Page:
First I should say that, to me, the word belief signifies no more or less than one’s strongly held opinions about what is true, meaningful, or real. Much of the time, our beliefs matter little, although I accept that in those moments when there is a choice to make or a forked path to consider, what we hold true does matter. So I try to be open to available information and clear about what I think about things. Decisive moments often arrive without warning. I like to be ready.
I think of myself as a person without beliefs, although certainly, I do not lack opinions, which, though strongly held, I am prone to change fairly often, as I see fit. I am the prototype anathema to religious zealots—someone who invariably sides with relativity rather than absolutism. I am fairly certain that I can be certain of nothing. Since I have no expectation of being right, I can state my current opinion about God without fear of being wrong.
Although I don’t believe there are any right beliefs about God, I do think there are many, many wrong ones. And the wrong ones always seem to get the loudest shouts, to be the most prevailing tides. To me, God is a concept, like love, like freedom, like compassion. Real but not tangible. We don’t see ideas, they exist in and through us. Ideas are human creations. Love is what we make of it. Compassion flows from viewing others’ invisibility. Freedom, the intangible of intangibles. And God—a concept large enough for all other concepts to rest upon her bosom. And too, I wonder if God is not the origin but the culmination of evolution, a destination as yet unreached but worthy of our aspirations.
It would seem to be enough to have an opinion about God, but the question of God always seems to raise the question of “afterlife”. When I consider what happens after we die, I tend to accept the modern Jewish answer, that we live on in others’ memories. For this to work, it is good to have children, but sending one’s creative efforts off into the world in the form of art or poetry or pottery is equally good. But this is certainly a modern view in that it is what was needed following the Shoah. Jews, too, believed in heaven and hell, Gomorrah and Gahanna, before that culminating event, when it became impossible to imagine God at all, much less imagine how God could raise so many souls to heaven in such a short amount of time. Which is foolish really, if we equate God, as we must on some level, with timelessness. Jews abandoned heaven to the Christians, because, clearly if that was where they were going, we wanted nothing of it.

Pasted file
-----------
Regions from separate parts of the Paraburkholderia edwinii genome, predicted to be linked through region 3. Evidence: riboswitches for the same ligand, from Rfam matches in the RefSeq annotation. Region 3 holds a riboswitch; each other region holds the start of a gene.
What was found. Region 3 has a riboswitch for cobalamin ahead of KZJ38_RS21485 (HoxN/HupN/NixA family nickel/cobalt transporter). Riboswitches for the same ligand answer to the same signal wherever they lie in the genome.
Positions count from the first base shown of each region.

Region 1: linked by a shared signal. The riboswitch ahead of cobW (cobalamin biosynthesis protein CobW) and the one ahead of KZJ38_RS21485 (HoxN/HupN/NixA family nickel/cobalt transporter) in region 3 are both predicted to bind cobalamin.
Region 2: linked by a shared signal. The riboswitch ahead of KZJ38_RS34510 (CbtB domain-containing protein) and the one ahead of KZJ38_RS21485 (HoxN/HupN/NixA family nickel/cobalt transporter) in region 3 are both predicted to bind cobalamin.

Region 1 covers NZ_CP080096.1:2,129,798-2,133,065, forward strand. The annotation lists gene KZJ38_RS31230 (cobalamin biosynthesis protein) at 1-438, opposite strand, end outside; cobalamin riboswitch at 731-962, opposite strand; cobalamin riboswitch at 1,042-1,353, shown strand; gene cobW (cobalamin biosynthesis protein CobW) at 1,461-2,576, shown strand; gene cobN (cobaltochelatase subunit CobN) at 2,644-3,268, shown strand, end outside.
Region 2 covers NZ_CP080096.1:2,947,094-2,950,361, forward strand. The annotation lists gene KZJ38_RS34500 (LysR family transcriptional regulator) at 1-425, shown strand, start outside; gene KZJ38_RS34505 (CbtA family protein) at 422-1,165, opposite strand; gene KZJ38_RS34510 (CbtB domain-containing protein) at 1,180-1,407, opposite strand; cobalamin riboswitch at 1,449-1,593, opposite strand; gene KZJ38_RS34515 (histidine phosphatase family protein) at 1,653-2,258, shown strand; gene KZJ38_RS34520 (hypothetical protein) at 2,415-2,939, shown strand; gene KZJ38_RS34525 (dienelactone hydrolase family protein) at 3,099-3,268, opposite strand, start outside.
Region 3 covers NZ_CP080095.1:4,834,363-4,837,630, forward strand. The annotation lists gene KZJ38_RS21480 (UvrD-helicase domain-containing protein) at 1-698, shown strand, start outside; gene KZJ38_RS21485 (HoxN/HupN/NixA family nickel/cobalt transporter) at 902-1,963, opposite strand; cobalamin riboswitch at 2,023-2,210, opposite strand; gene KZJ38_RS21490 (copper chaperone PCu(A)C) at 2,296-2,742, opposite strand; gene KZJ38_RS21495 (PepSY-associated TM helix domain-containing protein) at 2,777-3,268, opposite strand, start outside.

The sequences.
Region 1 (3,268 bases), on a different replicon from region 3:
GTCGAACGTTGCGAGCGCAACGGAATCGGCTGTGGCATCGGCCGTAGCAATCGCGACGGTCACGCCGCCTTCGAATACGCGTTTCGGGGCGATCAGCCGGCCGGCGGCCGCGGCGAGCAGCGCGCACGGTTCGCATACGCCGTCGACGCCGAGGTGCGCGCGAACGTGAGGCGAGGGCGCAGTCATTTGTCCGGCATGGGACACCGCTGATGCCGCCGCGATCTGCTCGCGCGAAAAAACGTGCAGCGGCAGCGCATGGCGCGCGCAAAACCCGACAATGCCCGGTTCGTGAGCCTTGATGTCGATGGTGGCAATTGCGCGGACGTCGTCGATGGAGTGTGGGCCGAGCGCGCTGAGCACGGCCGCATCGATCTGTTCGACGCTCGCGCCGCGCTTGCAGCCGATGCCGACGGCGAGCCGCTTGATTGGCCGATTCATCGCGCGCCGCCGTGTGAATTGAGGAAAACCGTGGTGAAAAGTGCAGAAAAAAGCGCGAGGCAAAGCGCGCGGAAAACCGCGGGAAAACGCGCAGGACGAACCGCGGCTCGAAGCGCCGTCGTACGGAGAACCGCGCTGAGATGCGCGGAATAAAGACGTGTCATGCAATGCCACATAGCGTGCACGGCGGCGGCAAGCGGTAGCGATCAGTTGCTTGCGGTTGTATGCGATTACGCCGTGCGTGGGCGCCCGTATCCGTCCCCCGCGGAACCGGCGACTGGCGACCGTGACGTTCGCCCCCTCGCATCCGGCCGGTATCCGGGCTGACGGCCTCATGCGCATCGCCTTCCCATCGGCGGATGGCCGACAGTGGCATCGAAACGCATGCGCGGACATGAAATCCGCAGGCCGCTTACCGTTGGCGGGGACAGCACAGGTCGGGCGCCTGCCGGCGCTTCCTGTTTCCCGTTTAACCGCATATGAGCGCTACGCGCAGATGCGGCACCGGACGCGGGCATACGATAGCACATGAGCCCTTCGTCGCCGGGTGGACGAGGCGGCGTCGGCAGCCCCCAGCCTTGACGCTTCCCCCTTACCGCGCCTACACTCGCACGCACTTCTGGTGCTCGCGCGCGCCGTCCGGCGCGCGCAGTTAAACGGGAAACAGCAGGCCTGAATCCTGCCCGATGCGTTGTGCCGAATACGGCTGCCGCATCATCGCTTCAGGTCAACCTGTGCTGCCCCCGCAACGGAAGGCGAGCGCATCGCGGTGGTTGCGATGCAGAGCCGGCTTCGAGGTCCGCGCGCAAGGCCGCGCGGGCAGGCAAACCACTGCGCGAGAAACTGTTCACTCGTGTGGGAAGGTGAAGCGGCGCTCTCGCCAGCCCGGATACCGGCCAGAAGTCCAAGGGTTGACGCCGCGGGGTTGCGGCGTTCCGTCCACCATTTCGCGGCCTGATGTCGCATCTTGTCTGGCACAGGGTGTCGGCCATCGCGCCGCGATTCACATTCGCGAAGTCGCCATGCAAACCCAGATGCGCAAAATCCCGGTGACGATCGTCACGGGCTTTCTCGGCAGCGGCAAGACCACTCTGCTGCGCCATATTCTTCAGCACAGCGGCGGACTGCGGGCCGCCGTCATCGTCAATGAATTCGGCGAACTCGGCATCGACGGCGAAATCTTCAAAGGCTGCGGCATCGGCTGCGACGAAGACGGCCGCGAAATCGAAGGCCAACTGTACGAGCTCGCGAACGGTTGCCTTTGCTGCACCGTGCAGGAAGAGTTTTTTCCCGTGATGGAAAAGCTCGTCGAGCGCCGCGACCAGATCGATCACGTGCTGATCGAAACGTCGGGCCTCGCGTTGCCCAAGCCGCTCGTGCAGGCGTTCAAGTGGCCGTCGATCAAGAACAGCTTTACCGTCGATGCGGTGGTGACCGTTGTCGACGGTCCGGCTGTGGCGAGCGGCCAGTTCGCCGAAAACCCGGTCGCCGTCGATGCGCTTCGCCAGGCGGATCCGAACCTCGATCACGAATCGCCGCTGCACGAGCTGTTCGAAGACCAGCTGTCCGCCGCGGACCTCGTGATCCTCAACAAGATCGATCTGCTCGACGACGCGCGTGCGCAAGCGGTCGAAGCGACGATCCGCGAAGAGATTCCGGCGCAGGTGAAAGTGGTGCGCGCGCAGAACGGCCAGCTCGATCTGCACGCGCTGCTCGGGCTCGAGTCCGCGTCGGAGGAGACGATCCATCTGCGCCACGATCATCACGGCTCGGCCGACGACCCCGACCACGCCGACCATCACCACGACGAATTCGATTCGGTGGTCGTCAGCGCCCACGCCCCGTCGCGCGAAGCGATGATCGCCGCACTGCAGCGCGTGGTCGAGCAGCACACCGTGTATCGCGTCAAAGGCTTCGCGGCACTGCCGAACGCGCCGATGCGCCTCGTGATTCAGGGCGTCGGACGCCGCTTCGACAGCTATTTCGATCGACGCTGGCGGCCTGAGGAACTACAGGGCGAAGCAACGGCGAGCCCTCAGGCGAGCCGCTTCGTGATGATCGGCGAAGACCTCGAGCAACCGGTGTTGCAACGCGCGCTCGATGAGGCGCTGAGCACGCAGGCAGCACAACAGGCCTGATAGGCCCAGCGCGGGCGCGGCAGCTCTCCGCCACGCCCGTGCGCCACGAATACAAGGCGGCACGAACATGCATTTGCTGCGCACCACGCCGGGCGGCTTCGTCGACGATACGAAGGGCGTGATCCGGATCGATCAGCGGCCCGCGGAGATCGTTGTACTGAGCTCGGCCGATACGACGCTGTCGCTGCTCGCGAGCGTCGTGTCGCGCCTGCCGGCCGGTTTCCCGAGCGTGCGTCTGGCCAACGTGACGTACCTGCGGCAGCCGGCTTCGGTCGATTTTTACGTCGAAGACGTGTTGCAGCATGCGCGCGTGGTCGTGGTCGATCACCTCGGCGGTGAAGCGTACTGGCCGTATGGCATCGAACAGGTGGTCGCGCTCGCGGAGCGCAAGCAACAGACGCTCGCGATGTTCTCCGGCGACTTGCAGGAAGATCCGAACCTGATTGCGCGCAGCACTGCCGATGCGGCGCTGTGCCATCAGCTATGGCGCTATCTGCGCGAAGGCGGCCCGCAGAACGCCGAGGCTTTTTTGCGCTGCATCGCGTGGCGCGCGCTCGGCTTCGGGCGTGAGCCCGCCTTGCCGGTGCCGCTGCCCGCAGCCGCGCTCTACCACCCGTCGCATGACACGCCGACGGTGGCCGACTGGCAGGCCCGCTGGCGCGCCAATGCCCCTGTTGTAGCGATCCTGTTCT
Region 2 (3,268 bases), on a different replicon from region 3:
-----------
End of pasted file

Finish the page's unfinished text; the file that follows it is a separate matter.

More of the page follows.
I do have opinions about “after death”. I suffer a tad of naive envy when I talk to people who truly believe they will meet up with their loved ones again after their own death. I have no sense that one’s identity (ego-apparatus) lives on without the body, so in my mind, there is no “me” after bodily death. I’ve long found the notion that matter and energy cannot be created or destroyed, only transformed, to be reassuring. My molecules and atoms continue to exist after the destruction of my body; I somehow remain part of “everything”. But now it seems physicists can’t even agree on this notion.
I like to think of the body simply disappearing at death and the spirit traveling off into another realm. Good science fiction maybe, but empirically this is not the case. So I’ve settled for the idea that the spirit, that energy that is not of the body, enters what Jung has called the collective unconscious. This is our shared inheritance. As a place or as perhaps a time in timelessness. Existing. When I die, I think that all of my undigested, unconscious contents will seep through matter into that reservoir of energy that other living beings will drink from.
If this be the case, then my task while on earth is to digest the rotten stuff in me and release it consciously while I live in this body. And to build up that store of unconscious content, stuff that I hope is drawn from human compassion and authenticity. There really is no reason for hope if we take even a peek at history (or watch the news, or gaze at violent images) that we have been on any sort of upward slope of human compassion. But I want to believe that I change the balance in that pool by what elemental stuff I drop into it. If by daily behaviors and intentions I try my best to add some sweetness to that stockpot, or remove a drop of the bitterness, that may be the best, only, thing I can do.